Modernist Kaunas

Modernist Kaunas
Photo by Astraftis.

Modernist Kaunas: Architecture of Optimism, 1919-1939, represents the redevelopment of its urban landscape as Lithuania’s new capital.

Naujamiestis (New Town) and the adjacent Žaliakalnis (Green Hill) contain numerous examples of early Modernist architecture, adapted to its small scale and local character. Notable buildings include the Central Post Office, the Officers’ Club, the Bank of Lithuania, and the former Bank of Agriculture.

Community Perspective: the nominated area can be easily found on maps of Kaunas for its rigid plan and is easy to explore on foot; only the recommended Christ Resurrection church takes a detour.

Map of Modernist Kaunas

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Community Reviews

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18-Oct-23 -

From the current scores it is clear that Kaunas isn't viewed very highly here, but having been to most of the European countries, Kaunas's OUV clearly shines. It is the only city I have been to where modernist architecture plays a very central role, definitely a result of the christening of Kaunas as the interwar capital of Lithuania whilst Vilnius remained in Polish hands and the ensuing construction, and gave a markedly different vibe to every other European city I have visited. In fact, I don't think there is another European city-architectural inscription regarding the interwar period, but I'm happy to be corrected.

Getting there

The easiest way to get into Kaunas is via Ryanair and Wizz Air into Kaunas Airport, or trains from Vilnius. I got into Kaunas by plane when it was still on the T List before heading off to Vilnius.

Getting around

As mentioned by the other reviewers, the city is compact. Indeed, I was able to view most (if not all) of the important sites in Kaunas within half a day before catching my train onwards to Vilnius, all by foot, although the inscribed site is significantly larger (a triangle between the edge of the city zoo, Old Town, and the train station). Laisvės al. is the main throughfare - if you're short on time, focus on this and the two parallel streets to it. The Christ Resurrection Church is the only major thing way off the main areas, but it does allow you to appreciate some of the smaller inscribed buildings on your walk there. So will the walk to the train station.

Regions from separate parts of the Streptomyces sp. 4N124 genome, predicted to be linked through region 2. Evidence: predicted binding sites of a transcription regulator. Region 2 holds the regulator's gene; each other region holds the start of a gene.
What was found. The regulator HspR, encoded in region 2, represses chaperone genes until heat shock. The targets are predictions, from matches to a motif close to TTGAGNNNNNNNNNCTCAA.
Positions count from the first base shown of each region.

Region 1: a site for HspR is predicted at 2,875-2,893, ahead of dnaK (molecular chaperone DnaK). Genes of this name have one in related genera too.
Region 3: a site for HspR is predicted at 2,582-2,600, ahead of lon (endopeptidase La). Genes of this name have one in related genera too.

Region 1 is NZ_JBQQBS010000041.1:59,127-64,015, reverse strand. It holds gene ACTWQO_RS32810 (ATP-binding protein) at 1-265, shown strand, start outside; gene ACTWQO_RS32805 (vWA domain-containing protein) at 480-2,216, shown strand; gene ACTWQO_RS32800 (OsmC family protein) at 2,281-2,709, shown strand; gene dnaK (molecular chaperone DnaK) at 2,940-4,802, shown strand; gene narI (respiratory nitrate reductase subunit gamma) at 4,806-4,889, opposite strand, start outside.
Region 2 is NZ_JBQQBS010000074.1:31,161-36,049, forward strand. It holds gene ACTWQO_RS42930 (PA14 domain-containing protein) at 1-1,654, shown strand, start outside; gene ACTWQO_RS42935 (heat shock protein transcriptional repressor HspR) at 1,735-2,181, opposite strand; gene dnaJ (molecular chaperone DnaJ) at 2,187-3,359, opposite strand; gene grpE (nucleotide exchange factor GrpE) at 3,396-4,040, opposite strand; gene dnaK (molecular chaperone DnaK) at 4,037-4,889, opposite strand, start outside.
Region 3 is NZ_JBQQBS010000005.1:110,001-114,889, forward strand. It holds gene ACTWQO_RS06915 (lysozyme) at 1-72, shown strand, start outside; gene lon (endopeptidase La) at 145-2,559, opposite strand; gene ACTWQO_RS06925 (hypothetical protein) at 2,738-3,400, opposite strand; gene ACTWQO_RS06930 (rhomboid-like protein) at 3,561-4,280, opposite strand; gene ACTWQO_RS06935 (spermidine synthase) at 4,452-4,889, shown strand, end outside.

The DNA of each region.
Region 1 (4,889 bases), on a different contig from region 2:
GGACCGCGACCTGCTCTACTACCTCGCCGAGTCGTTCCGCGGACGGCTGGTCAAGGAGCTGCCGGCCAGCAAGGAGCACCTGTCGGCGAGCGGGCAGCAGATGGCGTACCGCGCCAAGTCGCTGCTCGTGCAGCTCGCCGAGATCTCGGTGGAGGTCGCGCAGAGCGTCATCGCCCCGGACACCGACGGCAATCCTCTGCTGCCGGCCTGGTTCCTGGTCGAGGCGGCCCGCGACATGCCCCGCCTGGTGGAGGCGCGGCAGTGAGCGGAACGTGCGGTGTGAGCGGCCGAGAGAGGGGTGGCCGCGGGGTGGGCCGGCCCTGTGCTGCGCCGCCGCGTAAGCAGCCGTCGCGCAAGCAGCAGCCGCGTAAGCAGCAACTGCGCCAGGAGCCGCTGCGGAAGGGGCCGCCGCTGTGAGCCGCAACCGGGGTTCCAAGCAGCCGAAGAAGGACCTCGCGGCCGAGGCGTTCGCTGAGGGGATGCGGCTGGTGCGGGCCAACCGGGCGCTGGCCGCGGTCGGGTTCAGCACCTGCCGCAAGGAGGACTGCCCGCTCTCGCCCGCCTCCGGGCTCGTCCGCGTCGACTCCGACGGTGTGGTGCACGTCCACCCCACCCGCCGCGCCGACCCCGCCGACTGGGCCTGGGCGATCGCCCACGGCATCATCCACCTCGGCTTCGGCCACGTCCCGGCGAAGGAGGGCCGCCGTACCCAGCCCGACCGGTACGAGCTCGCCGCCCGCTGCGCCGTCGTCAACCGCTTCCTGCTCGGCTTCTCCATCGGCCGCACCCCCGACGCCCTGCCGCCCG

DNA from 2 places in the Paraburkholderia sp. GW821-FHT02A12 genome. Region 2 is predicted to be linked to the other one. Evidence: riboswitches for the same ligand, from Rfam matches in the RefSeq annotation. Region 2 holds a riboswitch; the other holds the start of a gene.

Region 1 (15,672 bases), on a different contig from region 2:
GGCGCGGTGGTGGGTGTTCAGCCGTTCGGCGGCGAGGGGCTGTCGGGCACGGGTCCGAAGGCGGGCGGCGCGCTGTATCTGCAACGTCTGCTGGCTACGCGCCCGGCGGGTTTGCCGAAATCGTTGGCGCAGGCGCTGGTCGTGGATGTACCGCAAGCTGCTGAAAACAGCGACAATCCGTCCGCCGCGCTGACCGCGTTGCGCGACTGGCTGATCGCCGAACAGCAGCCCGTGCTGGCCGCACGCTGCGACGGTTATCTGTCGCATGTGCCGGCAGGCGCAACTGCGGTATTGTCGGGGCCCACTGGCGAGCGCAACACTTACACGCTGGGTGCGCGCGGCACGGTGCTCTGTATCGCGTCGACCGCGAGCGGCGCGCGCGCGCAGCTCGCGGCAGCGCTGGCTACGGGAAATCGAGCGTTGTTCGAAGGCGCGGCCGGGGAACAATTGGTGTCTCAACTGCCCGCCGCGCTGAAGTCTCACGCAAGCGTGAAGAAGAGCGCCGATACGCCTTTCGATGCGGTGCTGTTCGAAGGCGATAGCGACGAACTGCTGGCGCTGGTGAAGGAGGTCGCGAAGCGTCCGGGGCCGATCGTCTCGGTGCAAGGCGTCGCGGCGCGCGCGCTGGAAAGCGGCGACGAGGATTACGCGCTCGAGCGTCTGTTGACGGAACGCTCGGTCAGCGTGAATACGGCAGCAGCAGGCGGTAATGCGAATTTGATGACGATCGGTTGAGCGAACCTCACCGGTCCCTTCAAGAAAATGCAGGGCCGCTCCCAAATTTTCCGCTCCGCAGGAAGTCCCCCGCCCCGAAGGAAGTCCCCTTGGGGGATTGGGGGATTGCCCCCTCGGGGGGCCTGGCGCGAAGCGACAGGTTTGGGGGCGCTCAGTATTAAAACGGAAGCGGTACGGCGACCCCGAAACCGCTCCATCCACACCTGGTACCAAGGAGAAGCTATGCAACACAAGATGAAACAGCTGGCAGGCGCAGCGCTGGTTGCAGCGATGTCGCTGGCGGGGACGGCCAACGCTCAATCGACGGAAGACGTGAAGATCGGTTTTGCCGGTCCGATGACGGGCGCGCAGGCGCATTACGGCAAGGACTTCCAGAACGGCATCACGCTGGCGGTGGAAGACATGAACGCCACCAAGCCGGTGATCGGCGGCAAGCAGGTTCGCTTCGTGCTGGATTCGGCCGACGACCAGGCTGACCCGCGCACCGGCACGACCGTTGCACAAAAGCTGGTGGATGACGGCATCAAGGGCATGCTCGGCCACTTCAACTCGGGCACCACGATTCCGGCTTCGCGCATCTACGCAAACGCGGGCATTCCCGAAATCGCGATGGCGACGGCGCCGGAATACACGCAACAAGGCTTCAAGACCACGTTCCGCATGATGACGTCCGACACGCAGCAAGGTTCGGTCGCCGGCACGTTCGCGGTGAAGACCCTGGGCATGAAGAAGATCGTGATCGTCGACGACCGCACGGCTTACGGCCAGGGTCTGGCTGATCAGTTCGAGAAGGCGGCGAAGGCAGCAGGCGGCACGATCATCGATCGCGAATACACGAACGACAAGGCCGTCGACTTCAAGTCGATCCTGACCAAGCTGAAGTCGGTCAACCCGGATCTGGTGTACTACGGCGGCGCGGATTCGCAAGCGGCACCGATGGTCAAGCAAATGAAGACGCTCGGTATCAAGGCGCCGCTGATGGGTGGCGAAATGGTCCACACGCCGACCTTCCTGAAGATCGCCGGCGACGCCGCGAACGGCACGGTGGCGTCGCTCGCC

Spain - 03-Oct-23 -

Modernist Kaunas by Alikander99

Due to its impending proposal and my budding interest on modern architecture I added Kaunas to my baltic ittinerary. Now, I want to make clear that I'm not an architect and I feel in no way capable of examining the merit of kaunas modernist buildings. What I can offer is my opinion on the site, which overall was positive.

After WW1 Lithuania emerges as a new nation born out of the crumbling Russian empire. However they're stuck with an unusual problem. Their historic capital, Vilnius, is not part of their state, but rather part of neighboring Poland. As such the newly founded states sets out to build a capital basically from scractch following the architcetural trends of the time. They choose Kaunas as the place to do this. During the interwar period around 1200 buildings are erected in the city. Many of them are still kicking around which allows for a wonderfull insta-shot of how architecture looked at the time. At least thats what the proposal states.

Kaunas does in fact have lots of modern architecture and its easy to grasp even to the untrained eye. some of these buildings I found particularly enticing (the iljiani family house, the artist house and Christs resurrection church). However the strong suit of Kaunas is that its an ensemble. You really can just stroll around and find good examples of cutting edge interwar architecture in every corner of the new city. Even with a whole day I couldn't see all the buildings I wanted to see. Even so I thoroughly enjoyed my visit.

About that. I recommend going to the tourist office (Laisves Al 36). They have a nifty map about modernist architecture in Kaunas, which you can also find it at It's pretty comprehensive.

From a historical perspective, The collapse of the Russian empire is a monumental event and this certainly adds another layer to the proposal. Many countries in eastern Europe had their very first take at independence (or at least the first in a very long time) after the Brest-Litovsk treaty. This makes kaunas a particularly symbolic site for lithuania and the region, in general. This is especially true in the light of current events in Ukraine. What I'm trying to say is that this is a bit of a jab at Russia.

Jakob Frenzel

Germany - 12-Nov-19 -

Modernist Kaunas by Jakob Frenzel